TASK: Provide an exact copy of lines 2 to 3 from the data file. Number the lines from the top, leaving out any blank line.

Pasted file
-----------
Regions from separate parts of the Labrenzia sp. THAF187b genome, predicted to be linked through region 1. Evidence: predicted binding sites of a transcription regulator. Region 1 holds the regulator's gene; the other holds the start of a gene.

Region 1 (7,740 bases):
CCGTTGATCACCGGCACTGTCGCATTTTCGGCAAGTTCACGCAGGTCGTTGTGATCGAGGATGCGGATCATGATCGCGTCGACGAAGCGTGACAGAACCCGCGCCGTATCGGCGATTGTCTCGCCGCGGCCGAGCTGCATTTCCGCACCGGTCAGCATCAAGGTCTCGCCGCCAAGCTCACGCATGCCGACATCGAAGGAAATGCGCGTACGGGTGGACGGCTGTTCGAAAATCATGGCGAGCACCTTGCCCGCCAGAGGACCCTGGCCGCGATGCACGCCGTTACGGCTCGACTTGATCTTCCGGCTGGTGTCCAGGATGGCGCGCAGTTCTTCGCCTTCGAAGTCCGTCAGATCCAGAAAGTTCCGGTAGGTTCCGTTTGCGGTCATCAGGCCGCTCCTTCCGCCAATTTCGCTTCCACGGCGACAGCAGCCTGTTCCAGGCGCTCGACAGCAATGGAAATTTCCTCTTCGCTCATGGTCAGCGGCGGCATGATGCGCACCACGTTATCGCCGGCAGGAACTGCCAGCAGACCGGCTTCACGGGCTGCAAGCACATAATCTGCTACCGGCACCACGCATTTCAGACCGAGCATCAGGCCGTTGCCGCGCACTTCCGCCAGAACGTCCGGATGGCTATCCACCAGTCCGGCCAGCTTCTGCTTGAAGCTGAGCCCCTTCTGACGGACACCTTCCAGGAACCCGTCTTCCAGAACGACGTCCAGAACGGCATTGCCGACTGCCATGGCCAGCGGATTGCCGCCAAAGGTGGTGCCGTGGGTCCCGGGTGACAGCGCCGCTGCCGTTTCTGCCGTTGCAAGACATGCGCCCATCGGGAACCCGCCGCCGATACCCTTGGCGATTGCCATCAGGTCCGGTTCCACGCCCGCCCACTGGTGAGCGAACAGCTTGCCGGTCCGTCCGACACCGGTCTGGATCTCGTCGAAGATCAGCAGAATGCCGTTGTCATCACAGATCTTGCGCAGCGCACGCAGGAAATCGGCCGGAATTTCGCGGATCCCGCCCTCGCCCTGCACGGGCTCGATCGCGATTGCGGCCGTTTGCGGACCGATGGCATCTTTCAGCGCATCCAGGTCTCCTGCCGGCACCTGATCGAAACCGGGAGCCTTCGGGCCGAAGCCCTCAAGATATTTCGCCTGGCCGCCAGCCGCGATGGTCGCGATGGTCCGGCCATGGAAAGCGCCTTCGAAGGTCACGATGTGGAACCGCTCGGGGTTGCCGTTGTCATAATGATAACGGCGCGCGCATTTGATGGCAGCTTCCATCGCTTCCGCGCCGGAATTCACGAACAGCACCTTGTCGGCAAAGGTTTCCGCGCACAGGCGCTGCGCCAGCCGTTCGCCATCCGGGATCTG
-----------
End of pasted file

Region 1 (7,740 bases):
CCGTTGATCACCGGCACTGTCGCATTTTCGGCAAGTTCACGCAGGTCGTTGTGATCGAGGATGCGGATCATGATCGCGTCGACGAAGCGTGACAGAACCCGCGCCGTATCGGCGATTGTCTCGCCGCGGCCGAGCTGCATTTCCGCACCGGTCAGCATCAAGGTCTCGCCGCCAAGCTCACGCATGCCGACATCGAAGGAAATGCGCGTACGGGTGGACGGCTGTTCGAAAATCATGGCGAGCACCTTGCCCGCCAGAGGACCCTGGCCGCGATGCACGCCGTTACGGCTCGACTTGATCTTCCGGCTGGTGTCCAGGATGGCGCGCAGTTCTTCGCCTTCGAAGTCCGTCAGATCCAGAAAGTTCCGGTAGGTTCCGTTTGCGGTCATCAGGCCGCTCCTTCCGCCAATTTCGCTTCCACGGCGACAGCAGCCTGTTCCAGGCGCTCGACAGCAATGGAAATTTCCTCTTCGCTCATGGTCAGCGGCGGCATGATGCGCACCACGTTATCGCCGGCAGGAACTGCCAGCAGACCGGCTTCACGGGCTGCAAGCACATAATCTGCTACCGGCACCACGCATTTCAGACCGAGCATCAGGCCGTTGCCGCGCACTTCCGCCAGAACGTCCGGATGGCTATCCACCAGTCCGGCCAGCTTCTGCTTGAAGCTGAGCCCCTTCTGACGGACACCTTCCAGGAACCCGTCTTCCAGAACGACGTCCAGAACGGCATTGCCGACTGCCATGGCCAGCGGATTGCCGCCAAAGGTGGTGCCGTGGGTCCCGGGTGACAGCGCCGCTGCCGTTTCTGCCGTTGCAAGACATGCGCCCATCGGGAACCCGCCGCCGATACCCTTGGCGATTGCCATCAGGTCCGGTTCCACGCCCGCCCACTGGTGAGCGAACAGCTTGCCGGTCCGTCCGACACCGGTCTGGATCTCGTCGAAGATCAGCAGAATGCCGTTGTCATCACAGATCTTGCGCAGCGCACGCAGGAAATCGGCCGGAATTTCGCGGATCCCGCCCTCGCCCTGCACGGGCTCGATCGCGATTGCGGCCGTTTGCGGACCGATGGCATCTTTCAGCGCATCCAGGTCTCCTGCCGGCACCTGATCGAAACCGGGAGCCTTCGGGCCGAAGCCCTCAAGATATTTCGCCTGGCCGCCAGCCGCGATGGTCGCGATGGTCCGGCCATGGAAAGCGCCTTCGAAGGTCACGATGTGGAACCGCTCGGGGTTGCCGTTGTCATAATGATAACGGCGCGCGCATTTGATGGCAGCTTCCATCGCTTCCGCGCCGGAATTCACGAACAGCACCTTGTCGGCAAAGGTTTCCGCGCACAGGCGCTGCGCCAGCCGTTCGCCATCCGGGATCTG